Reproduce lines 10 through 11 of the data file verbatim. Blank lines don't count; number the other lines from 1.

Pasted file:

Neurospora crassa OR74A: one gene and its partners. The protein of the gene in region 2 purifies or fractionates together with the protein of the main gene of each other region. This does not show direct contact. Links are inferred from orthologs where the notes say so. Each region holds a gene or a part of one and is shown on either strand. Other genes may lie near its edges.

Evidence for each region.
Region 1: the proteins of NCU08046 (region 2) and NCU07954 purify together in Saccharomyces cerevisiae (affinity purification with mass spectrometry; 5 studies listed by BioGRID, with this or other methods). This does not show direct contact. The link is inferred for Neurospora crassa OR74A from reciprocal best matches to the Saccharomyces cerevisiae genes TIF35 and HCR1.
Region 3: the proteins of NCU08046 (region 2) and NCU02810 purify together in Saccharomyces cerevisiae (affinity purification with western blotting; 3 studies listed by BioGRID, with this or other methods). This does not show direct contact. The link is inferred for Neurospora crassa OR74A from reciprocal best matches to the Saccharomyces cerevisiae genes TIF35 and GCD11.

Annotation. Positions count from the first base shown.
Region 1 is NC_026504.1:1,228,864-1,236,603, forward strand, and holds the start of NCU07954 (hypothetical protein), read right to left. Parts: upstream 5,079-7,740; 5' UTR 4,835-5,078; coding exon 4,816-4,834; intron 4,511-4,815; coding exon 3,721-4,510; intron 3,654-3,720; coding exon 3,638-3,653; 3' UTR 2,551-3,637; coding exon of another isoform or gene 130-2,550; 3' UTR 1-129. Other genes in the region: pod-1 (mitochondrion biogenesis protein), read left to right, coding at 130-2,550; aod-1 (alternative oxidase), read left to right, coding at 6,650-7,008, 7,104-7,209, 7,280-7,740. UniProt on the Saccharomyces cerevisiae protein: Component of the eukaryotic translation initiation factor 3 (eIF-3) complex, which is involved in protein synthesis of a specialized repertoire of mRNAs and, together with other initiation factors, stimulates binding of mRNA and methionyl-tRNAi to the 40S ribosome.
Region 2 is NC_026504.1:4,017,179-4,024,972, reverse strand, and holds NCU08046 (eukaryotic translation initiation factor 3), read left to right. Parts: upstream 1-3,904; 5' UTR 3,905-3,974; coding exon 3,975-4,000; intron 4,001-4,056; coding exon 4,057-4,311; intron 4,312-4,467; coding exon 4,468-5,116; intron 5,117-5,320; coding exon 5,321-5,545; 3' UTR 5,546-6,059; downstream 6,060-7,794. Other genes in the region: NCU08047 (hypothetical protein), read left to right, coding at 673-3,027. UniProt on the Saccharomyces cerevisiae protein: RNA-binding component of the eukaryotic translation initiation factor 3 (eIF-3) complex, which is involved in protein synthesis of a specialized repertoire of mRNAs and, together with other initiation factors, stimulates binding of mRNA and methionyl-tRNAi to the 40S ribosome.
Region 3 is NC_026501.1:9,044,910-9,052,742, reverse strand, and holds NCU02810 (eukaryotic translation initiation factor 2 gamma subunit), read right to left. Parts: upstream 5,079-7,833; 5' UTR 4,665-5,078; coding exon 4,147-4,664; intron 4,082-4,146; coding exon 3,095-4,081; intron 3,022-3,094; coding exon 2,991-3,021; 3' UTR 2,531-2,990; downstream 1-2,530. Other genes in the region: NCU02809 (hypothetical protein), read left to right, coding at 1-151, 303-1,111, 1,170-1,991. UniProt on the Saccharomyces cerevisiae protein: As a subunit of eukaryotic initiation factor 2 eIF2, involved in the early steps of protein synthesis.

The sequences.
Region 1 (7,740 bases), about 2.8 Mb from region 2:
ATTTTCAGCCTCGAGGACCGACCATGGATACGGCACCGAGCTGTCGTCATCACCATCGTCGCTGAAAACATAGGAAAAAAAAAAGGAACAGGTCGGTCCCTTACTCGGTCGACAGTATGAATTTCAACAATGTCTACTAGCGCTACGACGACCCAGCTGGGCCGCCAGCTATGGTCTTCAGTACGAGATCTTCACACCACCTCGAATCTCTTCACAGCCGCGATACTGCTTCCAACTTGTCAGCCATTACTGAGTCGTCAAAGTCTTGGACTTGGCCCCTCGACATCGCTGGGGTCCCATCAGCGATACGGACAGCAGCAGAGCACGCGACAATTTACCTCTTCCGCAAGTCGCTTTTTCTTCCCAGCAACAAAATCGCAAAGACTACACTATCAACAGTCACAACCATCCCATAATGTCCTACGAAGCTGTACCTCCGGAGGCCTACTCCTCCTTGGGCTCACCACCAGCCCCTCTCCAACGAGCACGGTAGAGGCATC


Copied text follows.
Region 1 (7,740 bases), about 2.8 Mb from region 2:
ATTTTCAGCCTCGAGGACCGACCATGGATACGGCACCGAGCTGTCGTCATCACCATCGTCGCTGAAAACATAGGAAAAAAAAAAGGAACAGGTCGGTCCCTTACTCGGTCGACAGTATGAATTTCAACAATGTCTACTAGCGCTACGACGACCCAGCTGGGCCGCCAGCTATGGTCTTCAGTACGAGATCTTCACACCACCTCGAATCTCTTCACAGCCGCGATACTGCTTCCAACTTGTCAGCCATTACTGAGTCGTCAAAGTCTTGGACTTGGCCCCTCGACATCGCTGGGGTCCCATCAGCGATACGGACAGCAGCAGAGCACGCGACAATTTACCTCTTCCGCAAGTCGCTTTTTCTTCCCAGCAACAAAATCGCAAAGACTACACTATCAACAGTCACAACCATCCCATAATGTCCTACGAAGCTGTACCTCCGGAGGCCTACTCCTCCTTGGGCTCACCACCAGCCCCTCTCCAACGAGCACGGTAGAGGCATC